But they get blamed any way.

Agencies often use the wrong criteria when hiring.  Just because someone is highly successful at one agency, does not mean that that success will be translated to another.  Before soliciting and hiring someone who has done well at another agency, it is important for the new company to come to a complete understanding of the elements that made that new business person successful previously – could be as simple as attitude or chemistry among the principals or great positioning of the agency and its work.  Often, those elements simply do not or cannot be duplicated at another company.    All too many agencies simply hire a résumé, not a person.  When it comes to new business, many disparate elements must converge to create a successful new business program.  There are too many executives who have been successful at one place and cannot duplicate that accomplishment at another. 

Realistic expectations are critical to the success of new business people.  I have had many assignments over the years where the hiring executives verbalize their understanding that putting together a successful new business program may take many months or even a year or two.  However, all too often, the verbalized expectations have nothing to do with the reality that the new agency really expects it to happen in only a few months or when it doesn't happen quickly enough they become antsy.

I have previously written about writing realistic job specifications.  When it comes to new business there is no magic bullet.  The new business process can take months or even years.  If an agency is truly expecting their CMO to bring in new business within a short period of time, they have to tell their new hire up front and they have to provide him or her with the tools with which to accomplish this feat.  They also have to realize that their expectations might not be realistic.  All too often, I have seen new business people hired who spend their first three or four months merely getting the agency organized and up to speed with things like materials, mailings and presentations.  By the time these are ready for a full court press, agency management is chomping at the bit to have a new client and is unhappy with the progress of the new business person.  Prospecting and cultivation can take months or years.  All of this needs to be part of actionable job specs.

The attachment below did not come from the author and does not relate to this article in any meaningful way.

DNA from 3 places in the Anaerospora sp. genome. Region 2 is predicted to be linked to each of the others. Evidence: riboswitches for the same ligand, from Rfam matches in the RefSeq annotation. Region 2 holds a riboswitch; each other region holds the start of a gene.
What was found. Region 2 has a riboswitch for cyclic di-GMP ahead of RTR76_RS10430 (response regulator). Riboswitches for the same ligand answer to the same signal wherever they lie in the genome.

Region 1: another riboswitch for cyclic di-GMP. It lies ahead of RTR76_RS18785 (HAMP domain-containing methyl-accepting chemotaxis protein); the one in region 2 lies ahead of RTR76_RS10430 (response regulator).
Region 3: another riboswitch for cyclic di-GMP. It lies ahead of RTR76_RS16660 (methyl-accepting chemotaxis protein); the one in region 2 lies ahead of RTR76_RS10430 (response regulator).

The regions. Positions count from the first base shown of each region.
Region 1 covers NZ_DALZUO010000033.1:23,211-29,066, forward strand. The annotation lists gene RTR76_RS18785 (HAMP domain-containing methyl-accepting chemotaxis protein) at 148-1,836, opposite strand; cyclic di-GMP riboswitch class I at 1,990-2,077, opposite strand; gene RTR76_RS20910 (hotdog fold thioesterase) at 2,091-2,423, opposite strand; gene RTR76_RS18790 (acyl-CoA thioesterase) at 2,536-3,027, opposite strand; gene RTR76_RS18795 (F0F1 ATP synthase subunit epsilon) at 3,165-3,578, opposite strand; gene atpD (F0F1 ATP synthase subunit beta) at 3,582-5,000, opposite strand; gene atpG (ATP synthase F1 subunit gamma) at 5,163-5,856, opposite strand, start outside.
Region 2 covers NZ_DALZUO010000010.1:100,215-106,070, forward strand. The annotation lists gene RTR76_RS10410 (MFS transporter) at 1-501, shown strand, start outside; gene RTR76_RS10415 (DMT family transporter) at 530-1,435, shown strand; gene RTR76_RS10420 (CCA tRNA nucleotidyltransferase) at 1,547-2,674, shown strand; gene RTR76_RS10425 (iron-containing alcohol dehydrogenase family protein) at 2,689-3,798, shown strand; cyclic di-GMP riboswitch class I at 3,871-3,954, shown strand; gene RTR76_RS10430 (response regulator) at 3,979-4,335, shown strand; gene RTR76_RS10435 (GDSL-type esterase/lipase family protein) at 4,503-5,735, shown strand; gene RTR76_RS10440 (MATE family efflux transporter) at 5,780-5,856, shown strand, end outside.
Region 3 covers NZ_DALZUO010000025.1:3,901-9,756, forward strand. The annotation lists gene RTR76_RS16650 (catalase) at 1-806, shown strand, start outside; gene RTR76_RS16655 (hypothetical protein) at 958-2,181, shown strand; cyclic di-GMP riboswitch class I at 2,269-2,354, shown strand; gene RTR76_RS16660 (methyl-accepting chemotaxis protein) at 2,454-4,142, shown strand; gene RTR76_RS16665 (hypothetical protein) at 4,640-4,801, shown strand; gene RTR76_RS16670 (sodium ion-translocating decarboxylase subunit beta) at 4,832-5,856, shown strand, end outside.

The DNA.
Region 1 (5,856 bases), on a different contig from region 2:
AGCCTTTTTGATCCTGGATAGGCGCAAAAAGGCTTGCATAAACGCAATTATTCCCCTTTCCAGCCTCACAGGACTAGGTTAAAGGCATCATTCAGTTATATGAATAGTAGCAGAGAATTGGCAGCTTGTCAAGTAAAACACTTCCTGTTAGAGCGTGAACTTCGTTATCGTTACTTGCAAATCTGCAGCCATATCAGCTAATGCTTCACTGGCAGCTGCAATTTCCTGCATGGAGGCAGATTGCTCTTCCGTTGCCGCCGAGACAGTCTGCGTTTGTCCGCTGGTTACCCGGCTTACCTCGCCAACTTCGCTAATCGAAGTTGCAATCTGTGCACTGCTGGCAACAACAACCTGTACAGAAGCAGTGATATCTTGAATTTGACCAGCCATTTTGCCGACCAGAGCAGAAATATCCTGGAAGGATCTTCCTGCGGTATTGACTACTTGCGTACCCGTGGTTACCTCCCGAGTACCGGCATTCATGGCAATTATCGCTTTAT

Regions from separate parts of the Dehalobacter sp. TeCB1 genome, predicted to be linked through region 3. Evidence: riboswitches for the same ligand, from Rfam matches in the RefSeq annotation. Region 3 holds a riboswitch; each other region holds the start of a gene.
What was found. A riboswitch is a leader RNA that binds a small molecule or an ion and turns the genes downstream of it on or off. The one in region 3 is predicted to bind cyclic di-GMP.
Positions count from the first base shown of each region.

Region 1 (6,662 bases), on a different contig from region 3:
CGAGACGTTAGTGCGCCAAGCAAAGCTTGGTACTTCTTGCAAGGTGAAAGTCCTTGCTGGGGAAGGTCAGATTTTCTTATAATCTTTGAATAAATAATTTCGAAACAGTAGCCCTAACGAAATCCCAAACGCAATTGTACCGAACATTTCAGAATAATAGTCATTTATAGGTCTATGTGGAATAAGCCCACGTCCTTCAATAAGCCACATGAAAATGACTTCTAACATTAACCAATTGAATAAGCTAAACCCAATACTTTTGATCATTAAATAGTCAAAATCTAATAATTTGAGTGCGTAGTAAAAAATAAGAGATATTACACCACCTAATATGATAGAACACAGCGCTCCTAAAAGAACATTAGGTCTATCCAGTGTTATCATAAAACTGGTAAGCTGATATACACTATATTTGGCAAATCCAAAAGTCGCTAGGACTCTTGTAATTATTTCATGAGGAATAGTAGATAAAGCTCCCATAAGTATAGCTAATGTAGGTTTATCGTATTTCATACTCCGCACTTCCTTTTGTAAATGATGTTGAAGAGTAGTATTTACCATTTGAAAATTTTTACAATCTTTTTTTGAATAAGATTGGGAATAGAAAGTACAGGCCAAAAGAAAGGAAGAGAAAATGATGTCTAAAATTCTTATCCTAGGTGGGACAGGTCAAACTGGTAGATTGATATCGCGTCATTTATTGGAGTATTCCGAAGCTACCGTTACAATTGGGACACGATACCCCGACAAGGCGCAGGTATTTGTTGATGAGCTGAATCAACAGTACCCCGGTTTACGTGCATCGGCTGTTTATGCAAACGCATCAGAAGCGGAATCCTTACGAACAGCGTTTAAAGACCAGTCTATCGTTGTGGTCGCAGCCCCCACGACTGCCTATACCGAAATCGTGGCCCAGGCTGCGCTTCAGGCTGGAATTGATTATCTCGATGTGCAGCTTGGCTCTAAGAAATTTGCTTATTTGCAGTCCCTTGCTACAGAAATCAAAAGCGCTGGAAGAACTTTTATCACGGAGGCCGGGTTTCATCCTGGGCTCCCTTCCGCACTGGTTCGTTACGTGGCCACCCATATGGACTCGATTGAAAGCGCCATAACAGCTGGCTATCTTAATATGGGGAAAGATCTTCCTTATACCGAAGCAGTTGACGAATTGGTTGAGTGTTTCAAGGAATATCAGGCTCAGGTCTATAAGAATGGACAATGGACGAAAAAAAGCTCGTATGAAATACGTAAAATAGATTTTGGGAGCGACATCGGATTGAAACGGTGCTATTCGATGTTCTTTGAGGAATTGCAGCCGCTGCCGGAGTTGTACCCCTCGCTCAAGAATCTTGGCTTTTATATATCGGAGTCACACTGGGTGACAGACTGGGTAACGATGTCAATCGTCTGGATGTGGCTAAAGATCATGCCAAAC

Every agency president and CEO knows that new business must be cultivated, which takes time.  I have never quite understood why they would think that their own CMO/new business person can do it faster. 

Tuesday, June 7, 2011

Adventures in Recruiting: My Shortest Placement, Part II

This actually happened and should bring a smile.

A very senior, highly respected candidate lost his job.  He told me he wanted to do something different – he had worked for big agencies his whole career.  He had become the director of account management at a highly respected large creative shop; now he wanted to try smaller.

After a few months of looking I came up with an opportunity at q well known recent start-up.  At the time, they were about twelve or fifteen people - all young and aggressive.  The chairman/creative director, who was about 32 or 33 was looking for a potential partner and a director of account management.  I sent Steve.  Now Steve was very dynamic, very quick on his feet and extremely outspoken.  He was also about 5’7”, if that.

Steve interviewed, had dinner with the chairman and was hired.  On his first day on the job he was taken around the agency and introduced to everyone.  One person he met was an account executive who doubled as the head of new business.  The chairman told the two of them that they should talk.  Later in the day, Steve walked into the account person’s office and asked if he had a couple of minutes to chat.  The account person, we’ll call him Alan, said he would come down to Steve’s office in a couple of minutes.

When he showed up, he was full of bravado, which took Steve somewhat aback.  Their very brief conversation went something like this:

Alan: “How do you feel about being the oldest one here?”
Steve: “Not nearly as bad as I do about being the shortest one here.”  The response was immediate and without hesitation.  

Five minutes later the chairman came in and fired the new employee.  No reason given.

You can’t make this stuff up.